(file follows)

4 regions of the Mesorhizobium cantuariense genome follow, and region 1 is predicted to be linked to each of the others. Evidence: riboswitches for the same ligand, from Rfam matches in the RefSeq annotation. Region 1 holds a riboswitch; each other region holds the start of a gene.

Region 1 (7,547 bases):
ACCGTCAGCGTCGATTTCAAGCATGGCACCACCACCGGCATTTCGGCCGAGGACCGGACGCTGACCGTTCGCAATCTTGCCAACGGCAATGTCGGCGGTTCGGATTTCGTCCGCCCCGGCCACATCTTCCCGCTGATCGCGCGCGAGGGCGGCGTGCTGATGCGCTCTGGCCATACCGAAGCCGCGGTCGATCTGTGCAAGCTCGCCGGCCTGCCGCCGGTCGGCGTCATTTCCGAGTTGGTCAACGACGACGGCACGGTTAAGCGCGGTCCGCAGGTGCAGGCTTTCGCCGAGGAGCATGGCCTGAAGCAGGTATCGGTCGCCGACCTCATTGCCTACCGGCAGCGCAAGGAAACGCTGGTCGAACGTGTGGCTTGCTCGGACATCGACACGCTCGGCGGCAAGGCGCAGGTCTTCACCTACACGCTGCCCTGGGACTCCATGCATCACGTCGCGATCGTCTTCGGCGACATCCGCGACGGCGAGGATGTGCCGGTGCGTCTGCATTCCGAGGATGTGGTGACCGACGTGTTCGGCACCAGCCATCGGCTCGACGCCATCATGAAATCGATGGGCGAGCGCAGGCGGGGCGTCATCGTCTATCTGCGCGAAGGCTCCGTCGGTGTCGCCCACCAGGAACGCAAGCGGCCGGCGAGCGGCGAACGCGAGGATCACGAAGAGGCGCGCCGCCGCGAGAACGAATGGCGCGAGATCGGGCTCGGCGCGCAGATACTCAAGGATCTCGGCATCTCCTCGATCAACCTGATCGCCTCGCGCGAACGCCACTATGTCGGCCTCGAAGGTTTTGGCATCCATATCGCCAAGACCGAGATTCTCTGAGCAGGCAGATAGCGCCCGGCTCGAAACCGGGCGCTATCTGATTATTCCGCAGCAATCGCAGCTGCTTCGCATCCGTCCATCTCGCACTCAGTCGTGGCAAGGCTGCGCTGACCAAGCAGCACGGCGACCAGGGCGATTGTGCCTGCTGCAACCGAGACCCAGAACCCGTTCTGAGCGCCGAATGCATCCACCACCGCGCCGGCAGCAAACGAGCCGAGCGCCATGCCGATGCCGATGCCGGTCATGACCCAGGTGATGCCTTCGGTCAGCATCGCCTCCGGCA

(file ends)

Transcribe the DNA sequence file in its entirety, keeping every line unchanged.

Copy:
4 regions of the Mesorhizobium cantuariense genome follow, and region 1 is predicted to be linked to each of the others. Evidence: riboswitches for the same ligand, from Rfam matches in the RefSeq annotation. Region 1 holds a riboswitch; each other region holds the start of a gene.

Region 1 (7,547 bases):
ACCGTCAGCGTCGATTTCAAGCATGGCACCACCACCGGCATTTCGGCCGAGGACCGGACGCTGACCGTTCGCAATCTTGCCAACGGCAATGTCGGCGGTTCGGATTTCGTCCGCCCCGGCCACATCTTCCCGCTGATCGCGCGCGAGGGCGGCGTGCTGATGCGCTCTGGCCATACCGAAGCCGCGGTCGATCTGTGCAAGCTCGCCGGCCTGCCGCCGGTCGGCGTCATTTCCGAGTTGGTCAACGACGACGGCACGGTTAAGCGCGGTCCGCAGGTGCAGGCTTTCGCCGAGGAGCATGGCCTGAAGCAGGTATCGGTCGCCGACCTCATTGCCTACCGGCAGCGCAAGGAAACGCTGGTCGAACGTGTGGCTTGCTCGGACATCGACACGCTCGGCGGCAAGGCGCAGGTCTTCACCTACACGCTGCCCTGGGACTCCATGCATCACGTCGCGATCGTCTTCGGCGACATCCGCGACGGCGAGGATGTGCCGGTGCGTCTGCATTCCGAGGATGTGGTGACCGACGTGTTCGGCACCAGCCATCGGCTCGACGCCATCATGAAATCGATGGGCGAGCGCAGGCGGGGCGTCATCGTCTATCTGCGCGAAGGCTCCGTCGGTGTCGCCCACCAGGAACGCAAGCGGCCGGCGAGCGGCGAACGCGAGGATCACGAAGAGGCGCGCCGCCGCGAGAACGAATGGCGCGAGATCGGGCTCGGCGCGCAGATACTCAAGGATCTCGGCATCTCCTCGATCAACCTGATCGCCTCGCGCGAACGCCACTATGTCGGCCTCGAAGGTTTTGGCATCCATATCGCCAAGACCGAGATTCTCTGAGCAGGCAGATAGCGCCCGGCTCGAAACCGGGCGCTATCTGATTATTCCGCAGCAATCGCAGCTGCTTCGCATCCGTCCATCTCGCACTCAGTCGTGGCAAGGCTGCGCTGACCAAGCAGCACGGCGACCAGGGCGATTGTGCCTGCTGCAACCGAGACCCAGAACCCGTTCTGAGCGCCGAATGCATCCACCACCGCGCCGGCAGCAAACGAGCCGAGCGCCATGCCGATGCCGATGCCGGTCATGACCCAGGTGATGCCTTCGGTCAGCATCGCCTCCGGCA